Adopting — not shopping for — a dog is truly one of the greatest acts of kindness anyone can perform. You’ve literally saved a life. So, first off, congratulations are in order, as is a big thank you. Rescue dogs rule.
Shelter pups almost always come with some kind of a name either picked by the prior owners or by the staff at the humane society or rescue. Now you may think that you and your new pooch are stuck with that name -– especially if the dog is older and perhaps used to being called by a certain moniker. But that’s not necessarily true.
Dogs respond to the tone of your voice and to your body language, especially when they’re just making your acquaintance. Start out with a smile and friendly greeting like “here, girl” or “come, boy.” When they respond, praise them like crazy. If they’re stubborn or seem confused, offer them a treat. See? You’re bonding! That lucky dog doesn’t care what you call them –- as long as you’re giving them love, attention and affection, they’re all yours. But they do need a name, for training and safety’s sake. You’ve got to be able to call your dog and have him be alert to you to keep him out of trouble.
Mark Spivak, trainer and owner of Comprehensive Pet Therapy and Dog Training in Atlanta, has worked with close to 50,000 dogs. He stresses the importance of the name as “a tool for obtaining attention, which will then increase the probability that the dog will properly respond to a command that follows the name.”
So when you’re coming up with a new name for your rescue, you might want to think of an alternate that begins with the same letter or contains the same vowel sounds. If his shelter name was name Buddy, then Barney or Buster might work, and might be more appealing to you. Roxy can become Rosie, Riley, Ruff or even Foxy.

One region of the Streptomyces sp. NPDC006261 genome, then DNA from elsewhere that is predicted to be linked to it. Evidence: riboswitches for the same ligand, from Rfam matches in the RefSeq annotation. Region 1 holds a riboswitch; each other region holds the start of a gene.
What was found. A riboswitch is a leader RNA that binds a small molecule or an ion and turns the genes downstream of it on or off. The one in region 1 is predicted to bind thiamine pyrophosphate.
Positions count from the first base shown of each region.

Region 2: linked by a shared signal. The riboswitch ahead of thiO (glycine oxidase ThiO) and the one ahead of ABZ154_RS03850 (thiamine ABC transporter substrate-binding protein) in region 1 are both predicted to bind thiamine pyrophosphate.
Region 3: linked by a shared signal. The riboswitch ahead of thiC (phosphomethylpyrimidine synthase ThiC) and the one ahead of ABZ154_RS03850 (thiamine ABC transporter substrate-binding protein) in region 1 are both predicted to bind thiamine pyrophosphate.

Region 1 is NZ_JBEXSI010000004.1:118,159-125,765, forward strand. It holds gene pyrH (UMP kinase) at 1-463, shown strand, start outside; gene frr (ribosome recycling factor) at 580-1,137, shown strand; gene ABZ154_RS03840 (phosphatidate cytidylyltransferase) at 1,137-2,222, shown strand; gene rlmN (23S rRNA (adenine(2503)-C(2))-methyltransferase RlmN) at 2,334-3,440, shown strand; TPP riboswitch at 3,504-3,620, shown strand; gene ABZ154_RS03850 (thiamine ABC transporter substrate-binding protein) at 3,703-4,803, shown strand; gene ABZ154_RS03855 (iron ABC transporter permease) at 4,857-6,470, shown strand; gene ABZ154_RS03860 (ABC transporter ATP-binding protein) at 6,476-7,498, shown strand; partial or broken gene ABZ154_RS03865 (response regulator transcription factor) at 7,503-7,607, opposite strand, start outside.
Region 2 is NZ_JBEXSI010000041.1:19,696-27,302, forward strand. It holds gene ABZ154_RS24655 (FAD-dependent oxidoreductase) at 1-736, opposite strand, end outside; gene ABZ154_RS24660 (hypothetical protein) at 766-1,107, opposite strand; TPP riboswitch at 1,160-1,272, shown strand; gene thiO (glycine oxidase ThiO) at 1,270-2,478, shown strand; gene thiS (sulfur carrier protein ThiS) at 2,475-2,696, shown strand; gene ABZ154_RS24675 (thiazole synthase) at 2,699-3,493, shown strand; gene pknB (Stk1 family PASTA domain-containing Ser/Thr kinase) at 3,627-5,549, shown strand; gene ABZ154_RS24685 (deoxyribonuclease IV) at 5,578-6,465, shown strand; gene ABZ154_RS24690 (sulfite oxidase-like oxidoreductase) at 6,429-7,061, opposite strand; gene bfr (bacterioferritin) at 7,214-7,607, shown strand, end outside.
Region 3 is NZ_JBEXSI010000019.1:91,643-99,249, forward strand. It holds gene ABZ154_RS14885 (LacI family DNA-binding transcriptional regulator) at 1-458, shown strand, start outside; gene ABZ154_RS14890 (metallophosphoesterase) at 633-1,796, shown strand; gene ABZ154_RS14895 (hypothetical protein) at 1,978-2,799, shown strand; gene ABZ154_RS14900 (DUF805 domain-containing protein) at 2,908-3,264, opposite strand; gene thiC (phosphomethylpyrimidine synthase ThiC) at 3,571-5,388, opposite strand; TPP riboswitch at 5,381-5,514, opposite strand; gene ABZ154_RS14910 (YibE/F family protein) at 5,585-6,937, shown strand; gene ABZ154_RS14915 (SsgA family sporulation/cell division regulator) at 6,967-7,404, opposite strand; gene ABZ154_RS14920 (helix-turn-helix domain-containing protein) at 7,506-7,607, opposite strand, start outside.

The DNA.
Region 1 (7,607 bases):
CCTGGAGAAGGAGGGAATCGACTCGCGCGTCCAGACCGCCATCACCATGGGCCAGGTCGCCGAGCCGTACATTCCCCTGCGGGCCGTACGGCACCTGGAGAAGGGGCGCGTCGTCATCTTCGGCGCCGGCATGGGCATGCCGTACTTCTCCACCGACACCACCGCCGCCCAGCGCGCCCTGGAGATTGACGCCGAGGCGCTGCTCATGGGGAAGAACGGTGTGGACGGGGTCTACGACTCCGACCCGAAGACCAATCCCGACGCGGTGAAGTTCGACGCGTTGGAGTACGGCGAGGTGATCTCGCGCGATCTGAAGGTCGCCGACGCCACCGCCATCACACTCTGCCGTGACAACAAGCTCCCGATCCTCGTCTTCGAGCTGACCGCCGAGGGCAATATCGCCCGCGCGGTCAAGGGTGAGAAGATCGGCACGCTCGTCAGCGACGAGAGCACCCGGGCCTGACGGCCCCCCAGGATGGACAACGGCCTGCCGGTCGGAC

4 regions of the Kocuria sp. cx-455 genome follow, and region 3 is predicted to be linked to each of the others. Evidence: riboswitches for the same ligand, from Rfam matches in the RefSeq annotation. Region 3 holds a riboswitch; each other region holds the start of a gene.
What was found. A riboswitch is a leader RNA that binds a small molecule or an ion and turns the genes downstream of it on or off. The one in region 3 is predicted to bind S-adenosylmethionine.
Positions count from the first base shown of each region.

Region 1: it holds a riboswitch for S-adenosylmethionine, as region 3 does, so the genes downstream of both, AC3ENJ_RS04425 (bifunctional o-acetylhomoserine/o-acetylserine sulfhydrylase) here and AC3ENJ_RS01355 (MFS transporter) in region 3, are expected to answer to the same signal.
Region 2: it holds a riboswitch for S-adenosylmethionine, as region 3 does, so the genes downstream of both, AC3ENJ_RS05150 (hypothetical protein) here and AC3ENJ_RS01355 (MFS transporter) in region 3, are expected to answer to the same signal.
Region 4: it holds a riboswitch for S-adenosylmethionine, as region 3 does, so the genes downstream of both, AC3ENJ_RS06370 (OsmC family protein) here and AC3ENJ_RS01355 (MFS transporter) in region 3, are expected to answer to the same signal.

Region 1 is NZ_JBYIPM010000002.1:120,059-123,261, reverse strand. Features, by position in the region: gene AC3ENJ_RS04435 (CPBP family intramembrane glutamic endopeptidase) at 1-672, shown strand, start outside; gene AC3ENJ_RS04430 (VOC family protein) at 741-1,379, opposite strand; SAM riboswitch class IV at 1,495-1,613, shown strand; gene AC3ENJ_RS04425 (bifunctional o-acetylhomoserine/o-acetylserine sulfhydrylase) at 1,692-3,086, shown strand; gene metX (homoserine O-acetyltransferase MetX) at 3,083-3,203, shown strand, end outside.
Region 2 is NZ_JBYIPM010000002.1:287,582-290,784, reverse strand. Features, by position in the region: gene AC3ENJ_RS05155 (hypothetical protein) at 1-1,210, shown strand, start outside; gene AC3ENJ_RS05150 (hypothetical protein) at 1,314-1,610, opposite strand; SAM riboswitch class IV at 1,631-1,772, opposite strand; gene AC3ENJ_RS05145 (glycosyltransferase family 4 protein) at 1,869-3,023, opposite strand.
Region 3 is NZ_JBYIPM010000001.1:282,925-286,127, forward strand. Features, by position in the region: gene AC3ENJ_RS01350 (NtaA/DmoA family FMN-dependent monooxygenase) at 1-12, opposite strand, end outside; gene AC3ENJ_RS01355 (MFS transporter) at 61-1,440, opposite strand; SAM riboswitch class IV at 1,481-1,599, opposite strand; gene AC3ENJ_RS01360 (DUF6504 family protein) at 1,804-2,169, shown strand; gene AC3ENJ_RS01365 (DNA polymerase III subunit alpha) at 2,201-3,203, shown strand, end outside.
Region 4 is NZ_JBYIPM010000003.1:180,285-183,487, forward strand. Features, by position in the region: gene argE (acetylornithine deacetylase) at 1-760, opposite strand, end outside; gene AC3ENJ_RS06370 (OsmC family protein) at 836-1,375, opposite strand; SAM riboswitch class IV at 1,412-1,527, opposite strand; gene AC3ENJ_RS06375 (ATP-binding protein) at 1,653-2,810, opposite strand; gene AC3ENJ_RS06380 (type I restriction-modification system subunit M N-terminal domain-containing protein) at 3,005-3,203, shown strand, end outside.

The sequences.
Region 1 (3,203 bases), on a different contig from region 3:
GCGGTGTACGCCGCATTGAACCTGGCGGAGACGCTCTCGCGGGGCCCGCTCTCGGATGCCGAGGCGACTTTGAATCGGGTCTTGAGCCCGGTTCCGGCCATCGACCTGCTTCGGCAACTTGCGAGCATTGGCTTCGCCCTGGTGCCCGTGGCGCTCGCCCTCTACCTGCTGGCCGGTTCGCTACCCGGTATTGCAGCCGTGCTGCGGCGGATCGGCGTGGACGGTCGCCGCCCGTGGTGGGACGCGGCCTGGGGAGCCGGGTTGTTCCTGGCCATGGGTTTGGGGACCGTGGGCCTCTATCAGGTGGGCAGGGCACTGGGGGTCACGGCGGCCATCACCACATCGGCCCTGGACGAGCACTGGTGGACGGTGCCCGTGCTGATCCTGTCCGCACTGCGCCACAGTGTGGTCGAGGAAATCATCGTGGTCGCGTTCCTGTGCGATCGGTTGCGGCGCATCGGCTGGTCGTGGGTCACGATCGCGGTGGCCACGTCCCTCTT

But here’s a cool trick to use if you want to give your new pal a completely different sounding name: Link it to the one they already know. If he arrived as Rocky, then every single time you call him, say “Rocky Gizmo.” The first few times he responds, offer praise or a treat. After a few tries, drop the Rocky and just call him Gizmo. Soon, he’ll be like, “Rocky? Who the heck’s that? I’m Gizmo, dude.”
And you don’t have to have the perfect moniker picked out the moment your new pup arrives home. It’s perfectly fine to hang out a couple of days and get to know each other. See if something about his personality, behavior or appearance strikes you. Maybe he’s Frisky or has a Swagger. Does he love to run (Racer, Tag) or is he more of a couch potato (Snuggle, Chill)? You might think your pal is just plain brown at first glance –- but are you sure he’s not more of a Cocoa, Chestnut or Maple?
Some folks like the Most Popular names, so they’re in with the “It” crowd. But if your dog is going to be around lots of pals — say at the dog park or day care –- you might want to choose a more unique moniker, so he doesn’t get confused with the 18 other Bellas and Maxes around.
And watch out for sound-alikes. I was at the self-wash a couple of days ago, giving my two pooches a bath, when I heard the staff struggling to search their computer system for the owner of a dog who had been dropped off for grooming. All any of us heard was “Charlie,” but the dog’s name was Tarley. Really, people? Is it worth the confusion just to be different?
Also, make sure the name is something you won’t be embarrassed shouting through a park –- Booger or Killer might sound cute in theory, but in public? Not so much.
If you’re stuck for creative ideas, there are a lot of fun ways to shake a name loose. Think of a favorite movie or comic strip dog, like Beethoven or Mooch, or a breed-specific name, such as Speedy for a Greyhound or Mate for an Australian Shepherd. In fact, that’s why I created DoggieNames.com. You can browse through names based on TV shows, literary characters, places –- or even a favorite food or drink — that might mean something to you and your family.
One last piece of advice from Spivak: “Dogs should respond favorably and believe they are safe and secure when they hear their name, so try to avoid using the name in an unpleasant tone or in association with a punishment or reprimand.” That’s why I gave my dogs a middle name, so Daisy Jo and Bud Earl know when they’re in trouble. Just like their human counterparts.
Have you ever tried to change your dog’s name? How did it go? Let us know in the comments!
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